TABLE 3
REFERENCE NUMBER PROGRAMS
92 Signals are made up of
regions and regions are made
up of elements.
94 Element Classification
Knowledge
96 Horizontal elements' duration
and frequency lie within
bounds to be classified as a
given type.
98 Vertical elements' bandwidth
and center frequency lie
within bounds to be
classified as a given type.
100 Region Classification
Knowledge
102 All elements have the correct
time relative to each other.
104 Vertical elements match each
other in center frequency.
106 Signal Classification
Knowledge
108 A signal is composed of
regions of the correct type
with the correct relative
features.

The hierarchical world model 24 contains knowledge about the environment existing throughout the undersea world. This knowledge is primarily utilized in sonar applications, such which sources of sound are associated with which vessels and what the characteristics of the sound emitted by these sources are. This knowledge consists of knowledge about signals, which are shown in program segment 92 as being made up of regions and regions being made up of elements. The signals are classified by three operations which are element classification 94, region classification 100, and signal classification 106, all of which receive their associated information from program segment 92 by way of signal path 110.

The element classification 94 operation is comprised of program segments 96 and 98, both of which are interconnected to each other by way of signal path 112 which is the output of program segment 94.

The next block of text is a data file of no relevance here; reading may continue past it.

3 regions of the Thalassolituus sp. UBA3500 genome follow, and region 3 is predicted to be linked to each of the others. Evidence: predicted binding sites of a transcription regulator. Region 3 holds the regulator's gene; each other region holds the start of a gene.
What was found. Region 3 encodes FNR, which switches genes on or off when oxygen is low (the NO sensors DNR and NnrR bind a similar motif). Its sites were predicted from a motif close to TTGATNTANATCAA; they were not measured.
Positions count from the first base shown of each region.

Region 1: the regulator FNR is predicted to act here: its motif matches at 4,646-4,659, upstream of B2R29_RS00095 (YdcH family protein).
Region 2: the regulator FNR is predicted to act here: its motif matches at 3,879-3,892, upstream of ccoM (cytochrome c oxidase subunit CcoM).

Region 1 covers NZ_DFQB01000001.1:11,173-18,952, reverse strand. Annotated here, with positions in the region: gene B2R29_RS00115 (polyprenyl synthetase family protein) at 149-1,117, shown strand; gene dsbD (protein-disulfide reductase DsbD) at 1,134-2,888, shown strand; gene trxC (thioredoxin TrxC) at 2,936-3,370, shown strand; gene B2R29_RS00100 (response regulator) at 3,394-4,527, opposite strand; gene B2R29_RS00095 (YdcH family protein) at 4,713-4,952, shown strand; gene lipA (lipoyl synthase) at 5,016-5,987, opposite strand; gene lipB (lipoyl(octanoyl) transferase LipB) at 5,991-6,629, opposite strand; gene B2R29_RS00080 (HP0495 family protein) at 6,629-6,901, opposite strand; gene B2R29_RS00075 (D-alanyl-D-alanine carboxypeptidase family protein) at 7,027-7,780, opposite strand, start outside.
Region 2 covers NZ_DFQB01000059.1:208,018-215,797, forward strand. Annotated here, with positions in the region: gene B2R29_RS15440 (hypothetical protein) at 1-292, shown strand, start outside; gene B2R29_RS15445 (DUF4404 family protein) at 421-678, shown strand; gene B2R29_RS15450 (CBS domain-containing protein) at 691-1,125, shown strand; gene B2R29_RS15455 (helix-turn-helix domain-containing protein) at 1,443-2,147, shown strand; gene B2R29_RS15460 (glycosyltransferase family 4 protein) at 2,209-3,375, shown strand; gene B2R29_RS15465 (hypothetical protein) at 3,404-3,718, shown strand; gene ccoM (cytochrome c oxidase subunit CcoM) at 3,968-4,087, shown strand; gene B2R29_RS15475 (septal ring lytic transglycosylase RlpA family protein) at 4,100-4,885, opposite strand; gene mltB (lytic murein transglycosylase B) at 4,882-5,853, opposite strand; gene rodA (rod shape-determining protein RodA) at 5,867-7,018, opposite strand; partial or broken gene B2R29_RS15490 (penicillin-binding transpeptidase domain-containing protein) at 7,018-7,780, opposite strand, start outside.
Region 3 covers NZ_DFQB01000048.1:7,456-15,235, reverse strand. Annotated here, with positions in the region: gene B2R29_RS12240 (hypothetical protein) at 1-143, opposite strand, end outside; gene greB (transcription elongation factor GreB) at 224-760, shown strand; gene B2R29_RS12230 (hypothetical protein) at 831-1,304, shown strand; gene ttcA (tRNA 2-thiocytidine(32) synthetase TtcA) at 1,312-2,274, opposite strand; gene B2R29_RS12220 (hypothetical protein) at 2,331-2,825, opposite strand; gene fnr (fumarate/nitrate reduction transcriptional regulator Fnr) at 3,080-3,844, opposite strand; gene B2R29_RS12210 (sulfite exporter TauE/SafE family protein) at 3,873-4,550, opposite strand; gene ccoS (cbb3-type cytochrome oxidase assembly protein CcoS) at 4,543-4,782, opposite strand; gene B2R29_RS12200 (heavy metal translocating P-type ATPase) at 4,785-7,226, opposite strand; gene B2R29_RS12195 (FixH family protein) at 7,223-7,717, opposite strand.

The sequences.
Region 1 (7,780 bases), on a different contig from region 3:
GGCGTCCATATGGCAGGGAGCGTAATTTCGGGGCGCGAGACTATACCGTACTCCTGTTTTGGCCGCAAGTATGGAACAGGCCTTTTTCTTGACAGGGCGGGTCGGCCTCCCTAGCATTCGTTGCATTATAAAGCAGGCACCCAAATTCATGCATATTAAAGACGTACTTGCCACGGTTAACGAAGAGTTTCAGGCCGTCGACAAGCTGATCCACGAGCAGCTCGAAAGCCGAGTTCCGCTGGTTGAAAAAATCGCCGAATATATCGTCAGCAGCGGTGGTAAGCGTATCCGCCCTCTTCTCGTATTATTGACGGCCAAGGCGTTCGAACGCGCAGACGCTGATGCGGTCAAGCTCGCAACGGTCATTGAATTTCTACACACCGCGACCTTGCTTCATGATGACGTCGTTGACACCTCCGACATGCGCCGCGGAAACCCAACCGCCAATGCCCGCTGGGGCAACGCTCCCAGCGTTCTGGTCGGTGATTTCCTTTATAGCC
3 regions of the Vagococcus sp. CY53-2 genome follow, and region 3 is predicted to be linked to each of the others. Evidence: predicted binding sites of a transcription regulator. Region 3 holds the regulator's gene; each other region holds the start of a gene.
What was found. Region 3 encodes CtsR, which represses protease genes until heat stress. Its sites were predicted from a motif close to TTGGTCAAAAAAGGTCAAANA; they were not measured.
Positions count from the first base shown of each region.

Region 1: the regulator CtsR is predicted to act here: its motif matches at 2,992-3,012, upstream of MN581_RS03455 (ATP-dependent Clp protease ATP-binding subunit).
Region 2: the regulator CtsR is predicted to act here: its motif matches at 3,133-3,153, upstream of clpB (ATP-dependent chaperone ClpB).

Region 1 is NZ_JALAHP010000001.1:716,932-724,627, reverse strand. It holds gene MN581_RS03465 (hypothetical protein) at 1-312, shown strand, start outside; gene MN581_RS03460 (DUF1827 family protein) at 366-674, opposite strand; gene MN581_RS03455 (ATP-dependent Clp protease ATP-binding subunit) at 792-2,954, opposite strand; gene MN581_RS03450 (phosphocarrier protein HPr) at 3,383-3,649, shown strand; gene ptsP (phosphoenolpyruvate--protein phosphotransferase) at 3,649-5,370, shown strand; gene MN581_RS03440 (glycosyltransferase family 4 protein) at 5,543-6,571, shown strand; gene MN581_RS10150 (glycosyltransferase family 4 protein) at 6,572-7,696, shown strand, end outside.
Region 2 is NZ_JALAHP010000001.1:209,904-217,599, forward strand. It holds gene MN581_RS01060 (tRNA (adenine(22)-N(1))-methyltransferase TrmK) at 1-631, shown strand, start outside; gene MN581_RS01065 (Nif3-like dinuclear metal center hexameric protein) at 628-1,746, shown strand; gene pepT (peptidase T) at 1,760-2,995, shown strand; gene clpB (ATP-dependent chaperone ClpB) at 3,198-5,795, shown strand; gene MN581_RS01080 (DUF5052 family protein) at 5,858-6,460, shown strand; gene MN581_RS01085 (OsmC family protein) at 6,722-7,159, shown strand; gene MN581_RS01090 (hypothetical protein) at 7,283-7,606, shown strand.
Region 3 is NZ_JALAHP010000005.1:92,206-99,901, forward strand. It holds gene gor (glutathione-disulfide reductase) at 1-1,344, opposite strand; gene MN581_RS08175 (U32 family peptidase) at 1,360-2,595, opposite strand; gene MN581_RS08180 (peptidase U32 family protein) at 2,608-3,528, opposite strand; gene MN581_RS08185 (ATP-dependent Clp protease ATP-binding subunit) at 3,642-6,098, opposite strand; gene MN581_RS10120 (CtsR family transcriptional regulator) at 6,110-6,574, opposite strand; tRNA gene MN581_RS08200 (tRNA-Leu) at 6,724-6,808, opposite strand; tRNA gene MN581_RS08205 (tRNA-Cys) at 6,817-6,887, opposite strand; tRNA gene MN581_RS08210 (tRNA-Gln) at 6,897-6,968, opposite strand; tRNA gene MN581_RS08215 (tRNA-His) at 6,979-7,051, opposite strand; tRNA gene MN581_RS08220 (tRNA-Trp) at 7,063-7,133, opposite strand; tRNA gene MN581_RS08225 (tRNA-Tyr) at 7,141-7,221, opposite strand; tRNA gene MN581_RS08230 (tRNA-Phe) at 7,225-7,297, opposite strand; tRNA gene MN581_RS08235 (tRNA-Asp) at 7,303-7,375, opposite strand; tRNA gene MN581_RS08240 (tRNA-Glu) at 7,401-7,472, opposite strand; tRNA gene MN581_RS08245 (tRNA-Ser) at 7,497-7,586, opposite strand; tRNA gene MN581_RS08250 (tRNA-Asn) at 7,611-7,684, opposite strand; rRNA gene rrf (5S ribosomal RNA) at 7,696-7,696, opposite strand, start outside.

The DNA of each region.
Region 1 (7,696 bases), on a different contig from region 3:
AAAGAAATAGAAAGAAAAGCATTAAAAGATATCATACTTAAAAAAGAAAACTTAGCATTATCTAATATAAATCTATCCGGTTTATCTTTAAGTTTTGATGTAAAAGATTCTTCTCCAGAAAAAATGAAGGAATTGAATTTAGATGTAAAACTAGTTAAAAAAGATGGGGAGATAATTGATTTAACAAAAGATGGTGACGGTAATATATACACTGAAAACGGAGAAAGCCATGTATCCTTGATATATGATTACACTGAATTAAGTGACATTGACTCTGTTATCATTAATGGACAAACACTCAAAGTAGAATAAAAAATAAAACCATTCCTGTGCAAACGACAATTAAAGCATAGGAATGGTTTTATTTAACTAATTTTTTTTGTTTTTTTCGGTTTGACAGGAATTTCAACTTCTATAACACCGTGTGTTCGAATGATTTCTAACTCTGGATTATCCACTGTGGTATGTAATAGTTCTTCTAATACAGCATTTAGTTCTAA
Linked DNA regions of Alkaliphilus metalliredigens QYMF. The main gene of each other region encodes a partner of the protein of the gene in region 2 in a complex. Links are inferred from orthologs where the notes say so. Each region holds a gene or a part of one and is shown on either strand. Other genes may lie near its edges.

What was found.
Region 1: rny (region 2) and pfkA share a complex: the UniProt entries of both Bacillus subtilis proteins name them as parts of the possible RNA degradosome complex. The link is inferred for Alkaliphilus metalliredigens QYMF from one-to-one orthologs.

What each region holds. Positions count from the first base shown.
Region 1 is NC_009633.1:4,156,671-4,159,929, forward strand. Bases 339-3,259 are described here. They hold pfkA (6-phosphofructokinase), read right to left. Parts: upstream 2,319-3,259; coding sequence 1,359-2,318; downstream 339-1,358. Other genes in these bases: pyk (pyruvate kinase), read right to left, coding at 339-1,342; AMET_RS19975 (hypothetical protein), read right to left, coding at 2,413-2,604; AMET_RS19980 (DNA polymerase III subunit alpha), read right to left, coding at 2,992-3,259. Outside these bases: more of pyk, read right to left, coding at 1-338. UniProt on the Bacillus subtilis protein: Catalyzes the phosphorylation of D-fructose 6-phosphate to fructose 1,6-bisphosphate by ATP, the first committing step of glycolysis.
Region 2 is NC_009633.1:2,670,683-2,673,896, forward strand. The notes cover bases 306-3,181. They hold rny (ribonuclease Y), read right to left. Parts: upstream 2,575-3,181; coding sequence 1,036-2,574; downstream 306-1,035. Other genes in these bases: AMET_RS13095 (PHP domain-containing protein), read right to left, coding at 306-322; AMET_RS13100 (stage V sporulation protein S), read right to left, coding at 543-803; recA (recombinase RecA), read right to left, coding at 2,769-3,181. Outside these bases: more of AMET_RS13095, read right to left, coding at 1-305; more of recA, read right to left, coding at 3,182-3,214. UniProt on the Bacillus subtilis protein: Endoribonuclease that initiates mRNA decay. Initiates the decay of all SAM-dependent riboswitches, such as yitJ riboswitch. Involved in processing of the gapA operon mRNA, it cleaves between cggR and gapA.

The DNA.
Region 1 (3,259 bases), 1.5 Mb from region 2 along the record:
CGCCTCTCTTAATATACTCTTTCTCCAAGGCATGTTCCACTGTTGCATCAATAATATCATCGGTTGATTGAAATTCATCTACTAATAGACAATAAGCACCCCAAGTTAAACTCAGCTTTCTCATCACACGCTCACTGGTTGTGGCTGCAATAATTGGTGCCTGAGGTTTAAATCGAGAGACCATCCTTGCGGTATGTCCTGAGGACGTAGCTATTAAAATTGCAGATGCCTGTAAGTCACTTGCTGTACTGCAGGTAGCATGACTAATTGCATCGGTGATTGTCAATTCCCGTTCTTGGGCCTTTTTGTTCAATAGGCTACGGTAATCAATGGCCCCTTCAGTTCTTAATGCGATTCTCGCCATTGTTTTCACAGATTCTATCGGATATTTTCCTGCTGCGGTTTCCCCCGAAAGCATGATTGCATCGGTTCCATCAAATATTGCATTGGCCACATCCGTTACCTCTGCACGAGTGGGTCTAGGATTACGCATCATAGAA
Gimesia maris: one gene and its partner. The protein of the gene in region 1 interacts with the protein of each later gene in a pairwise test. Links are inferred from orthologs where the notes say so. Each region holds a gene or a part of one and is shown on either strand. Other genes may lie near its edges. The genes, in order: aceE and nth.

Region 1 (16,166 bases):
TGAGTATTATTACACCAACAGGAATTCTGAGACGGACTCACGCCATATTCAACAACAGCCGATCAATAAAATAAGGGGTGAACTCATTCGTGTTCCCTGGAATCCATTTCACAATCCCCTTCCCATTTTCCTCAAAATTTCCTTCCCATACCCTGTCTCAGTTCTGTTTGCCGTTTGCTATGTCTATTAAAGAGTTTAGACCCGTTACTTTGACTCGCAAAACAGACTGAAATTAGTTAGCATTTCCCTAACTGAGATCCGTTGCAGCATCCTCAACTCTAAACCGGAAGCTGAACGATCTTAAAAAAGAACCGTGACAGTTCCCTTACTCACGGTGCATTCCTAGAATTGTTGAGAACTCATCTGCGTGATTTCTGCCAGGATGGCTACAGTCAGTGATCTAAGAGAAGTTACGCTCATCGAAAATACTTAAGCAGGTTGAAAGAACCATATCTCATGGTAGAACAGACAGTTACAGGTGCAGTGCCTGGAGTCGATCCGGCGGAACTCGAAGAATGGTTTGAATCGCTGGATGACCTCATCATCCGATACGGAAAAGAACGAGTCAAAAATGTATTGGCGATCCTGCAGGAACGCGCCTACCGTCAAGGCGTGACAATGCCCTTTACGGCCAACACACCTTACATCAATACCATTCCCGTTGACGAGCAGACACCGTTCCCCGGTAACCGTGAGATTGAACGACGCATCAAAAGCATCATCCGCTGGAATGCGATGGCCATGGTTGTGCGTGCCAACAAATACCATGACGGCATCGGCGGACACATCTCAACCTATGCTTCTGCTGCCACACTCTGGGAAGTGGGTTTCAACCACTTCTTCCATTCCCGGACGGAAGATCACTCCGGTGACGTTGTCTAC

Program segment 96 specifies the parameter wherein all the horizontal elements' duration and frequency lie within a predetermined boundary, such as, its duration must be between 0.2 and 0.4 seconds and its frequency must be between 2500 and 4000 Hz so as to be classified as a particular, predetermined, correct or given type. Defining the horizontal element into a given type provides knowledge that can be used to classify the region that contains the element.

Program segment 98 is an element classification operation, wherein the vertical elements' bandwidth and center frequency lie within a predetermined boundary, such as, its bandwidth must be between 1500 and 2000 Hz and its center frequency must be between 3500 to 4500 Hz so as to be classified as a particular, predetermined, correct or given type. Defining the vertical element into a given type provides knowledge that can be used to classify the region that contains the element. The output of program segment 98, as well as program segment 96, is applied to signal path 26 which is routed to the inference engine 28.

The program segment 100, which defines region classification knowledge is comprised of program segments 102 and 104 both of which are interconnected by signal path 114, which is the output of program segment 100.

Program segment 102 specifies a characteristic wherein all of the elements, including the horizontal and vertical elements, must be of the right type and have a correct time relative to each other. For example, the first element must be a vertical element of type VE1 and the next two elements must be horizontal elements of type HE5 and their middle times must be between 1.5 and 1.75 seconds after the time of the first element.

Program segment 104 specifies that the vertical 15 elements match each other within their center frequency which, as previously described with reference to FIG. 3 is a feature of the vertical element. The output of program segment 104, as well as program segment 102, is routed to the inference engine 28 by way of signal path 26.

Program segment 106 provides for signal classification knowledge and interacts with program segment 108, which is interconnected thereto by way of signal path 116.

Program segment 108 specifies a characteristic, wherein a signal is composed of regions of the correct type with correct relative features. For example, the first region must be of type R1 and the second region must be of type R2 and must occur between 1 and 1.5 seconds after the first. The output of program segment 108 is routed to the inference engine 28 by way of signal path 26. The inference engine 28 may be further described with reference to FIG. 5, which illustrates a plurality of elements each having a reference number and all of which are given in Table 4.